To those who might consider attacking people because of their race or sexual orientation, U.S. Attorney Kerry B. Harvey has a message: Don't.
"They need to understand that they're playing with fire, that it won't be tolerated," Kerry said in an interview Friday.
Harvey said he has made enforcement of federal civil-rights laws — including the law regarding hate crimes — a priority since he took office in May 2010 as the top federal prosecutor for Central and Eastern Kentucky.
He designated a unit within the office to focus on civil-rights enforcement, and on Thursday the office hosted a training session for state and local police and prosecutors.
About 100 people attended the training.
It was the first such session during Harvey's time as U.S. attorney, said Kyle Edelen, spokesman for the office.
One focus was changes in federal hate-crimes law.
In 2009, Congress broadened the law to add crimes motivated by a victim's sexual orientation, disability and gender to the list of hate crimes, according to Harvey's office.
Harvey said he could not discuss pending cases, but confirmed the changes "have generated some activity on our part."
Harvey said he wants to educate the public about civil-rights laws, and to deter people from committing hate crimes.
The federal hate-crime law also covers violent acts motivated by the victim's race, color, religion and national origin.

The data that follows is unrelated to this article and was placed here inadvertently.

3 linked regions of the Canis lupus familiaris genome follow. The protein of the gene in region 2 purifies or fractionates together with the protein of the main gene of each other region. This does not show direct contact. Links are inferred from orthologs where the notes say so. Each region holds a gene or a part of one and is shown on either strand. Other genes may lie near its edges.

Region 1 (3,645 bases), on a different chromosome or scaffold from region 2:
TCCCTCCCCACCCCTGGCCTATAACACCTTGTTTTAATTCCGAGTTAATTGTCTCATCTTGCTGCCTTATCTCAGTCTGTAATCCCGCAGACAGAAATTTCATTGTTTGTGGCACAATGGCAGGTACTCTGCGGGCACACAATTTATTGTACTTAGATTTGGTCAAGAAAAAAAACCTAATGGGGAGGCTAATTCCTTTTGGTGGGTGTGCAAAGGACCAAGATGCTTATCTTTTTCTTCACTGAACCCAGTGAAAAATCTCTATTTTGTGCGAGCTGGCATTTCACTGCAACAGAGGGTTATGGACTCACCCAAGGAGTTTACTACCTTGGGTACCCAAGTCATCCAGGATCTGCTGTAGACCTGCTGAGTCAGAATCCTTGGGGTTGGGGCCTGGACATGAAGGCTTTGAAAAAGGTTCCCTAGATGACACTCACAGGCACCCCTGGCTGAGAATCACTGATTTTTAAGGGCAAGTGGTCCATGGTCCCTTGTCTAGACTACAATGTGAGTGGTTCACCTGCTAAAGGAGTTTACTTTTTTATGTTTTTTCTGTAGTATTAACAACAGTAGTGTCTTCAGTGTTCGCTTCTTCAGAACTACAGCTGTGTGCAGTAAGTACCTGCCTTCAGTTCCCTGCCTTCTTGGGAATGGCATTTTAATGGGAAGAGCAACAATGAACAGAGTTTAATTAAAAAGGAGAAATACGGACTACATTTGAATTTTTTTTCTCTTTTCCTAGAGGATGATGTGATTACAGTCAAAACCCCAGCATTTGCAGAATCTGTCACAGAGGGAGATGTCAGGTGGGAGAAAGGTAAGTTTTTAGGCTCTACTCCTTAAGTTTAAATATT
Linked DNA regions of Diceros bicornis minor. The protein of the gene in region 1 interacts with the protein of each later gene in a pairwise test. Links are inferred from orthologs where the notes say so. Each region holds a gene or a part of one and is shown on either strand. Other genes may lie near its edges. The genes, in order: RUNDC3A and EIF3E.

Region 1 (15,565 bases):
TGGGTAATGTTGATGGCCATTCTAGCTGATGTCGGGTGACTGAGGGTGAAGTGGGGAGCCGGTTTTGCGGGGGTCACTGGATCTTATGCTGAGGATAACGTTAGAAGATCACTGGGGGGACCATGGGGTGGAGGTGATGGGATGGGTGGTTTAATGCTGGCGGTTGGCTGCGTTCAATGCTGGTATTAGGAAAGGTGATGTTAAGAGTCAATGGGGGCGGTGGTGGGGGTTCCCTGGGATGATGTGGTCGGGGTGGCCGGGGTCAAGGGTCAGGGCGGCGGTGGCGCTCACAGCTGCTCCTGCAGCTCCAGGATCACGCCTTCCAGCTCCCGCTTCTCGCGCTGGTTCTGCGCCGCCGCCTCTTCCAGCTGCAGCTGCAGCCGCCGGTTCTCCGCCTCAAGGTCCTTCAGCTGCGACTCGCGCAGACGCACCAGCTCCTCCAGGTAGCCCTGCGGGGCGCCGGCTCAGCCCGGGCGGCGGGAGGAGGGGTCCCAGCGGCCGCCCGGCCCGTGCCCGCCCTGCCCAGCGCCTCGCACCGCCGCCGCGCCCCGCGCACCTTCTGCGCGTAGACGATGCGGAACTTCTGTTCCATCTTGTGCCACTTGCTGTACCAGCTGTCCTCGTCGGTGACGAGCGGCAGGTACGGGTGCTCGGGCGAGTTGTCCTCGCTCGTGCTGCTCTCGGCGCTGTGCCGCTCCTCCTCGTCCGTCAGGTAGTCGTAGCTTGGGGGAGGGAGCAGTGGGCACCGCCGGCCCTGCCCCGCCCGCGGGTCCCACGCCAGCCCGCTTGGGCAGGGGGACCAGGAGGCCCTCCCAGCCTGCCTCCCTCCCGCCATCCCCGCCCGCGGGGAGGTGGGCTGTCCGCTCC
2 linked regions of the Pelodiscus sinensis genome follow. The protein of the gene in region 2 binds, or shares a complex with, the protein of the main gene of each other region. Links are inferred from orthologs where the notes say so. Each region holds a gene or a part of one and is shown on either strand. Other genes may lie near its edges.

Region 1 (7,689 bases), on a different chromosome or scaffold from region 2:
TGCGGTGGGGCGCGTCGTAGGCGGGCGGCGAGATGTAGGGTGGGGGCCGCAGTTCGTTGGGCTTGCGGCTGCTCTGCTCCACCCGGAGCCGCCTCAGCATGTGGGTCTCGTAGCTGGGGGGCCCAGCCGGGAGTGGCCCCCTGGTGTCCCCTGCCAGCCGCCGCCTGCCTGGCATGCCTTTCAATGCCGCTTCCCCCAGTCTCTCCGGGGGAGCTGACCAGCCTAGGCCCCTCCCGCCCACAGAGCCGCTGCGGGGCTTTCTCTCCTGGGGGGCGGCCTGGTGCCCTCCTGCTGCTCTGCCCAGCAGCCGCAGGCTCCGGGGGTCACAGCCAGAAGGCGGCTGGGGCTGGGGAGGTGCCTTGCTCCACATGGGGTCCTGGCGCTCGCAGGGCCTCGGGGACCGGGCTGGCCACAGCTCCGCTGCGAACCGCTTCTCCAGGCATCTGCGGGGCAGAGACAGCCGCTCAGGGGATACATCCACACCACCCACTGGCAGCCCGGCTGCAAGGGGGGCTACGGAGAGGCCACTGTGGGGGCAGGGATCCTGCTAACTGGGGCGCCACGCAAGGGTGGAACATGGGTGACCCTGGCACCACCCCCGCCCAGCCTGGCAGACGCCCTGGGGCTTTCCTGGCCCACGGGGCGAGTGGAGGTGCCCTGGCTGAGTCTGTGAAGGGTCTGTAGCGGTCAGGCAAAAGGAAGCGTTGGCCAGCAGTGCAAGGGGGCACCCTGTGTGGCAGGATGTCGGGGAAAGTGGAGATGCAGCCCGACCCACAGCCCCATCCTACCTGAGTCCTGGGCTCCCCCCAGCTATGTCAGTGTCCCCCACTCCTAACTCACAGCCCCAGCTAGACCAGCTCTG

Harvey pointed out that while an assault might be considered a misdemeanor under state law, punishable by no more than a year in prison, the attack could be charged as a felony hate crime under federal law if it was motivated by the victim's race, sexual orientation or other factors covered by the law.
That could bring a sentence of up to 10 years, or life if the crime included aggravating factors such as kidnapping or sexual abuse.
Harvey said he wants police to be aware of the hate-crimes law and the changes so that they will be more likely to spot whether a crime was motivated by bias.
Kentucky State Police statistics show there were 69 hate crimes reported in Kentucky in 2010, according to Harvey's office.
Harvey said it's likely many hate crimes go unreported.
The U.S. Attorney's Office that covers Western Kentucky hosted a training session last year for state and local police that focused on hate crimes and human trafficking, according to Stephanie Collins, spokeswoman for the office.
Jordan Palmer, president of the Kentucky Equality Federation, which advocates for gay, lesbian, transgender and intersex people, applauded Harvey's focus on civil-rights enforcement.
"He's shown enormous sensitivity, enormous outreach," Palmer said.
The federation asked federal authorities to investigate alleged assaults on a gay man and a lesbian woman in Harlan County last year.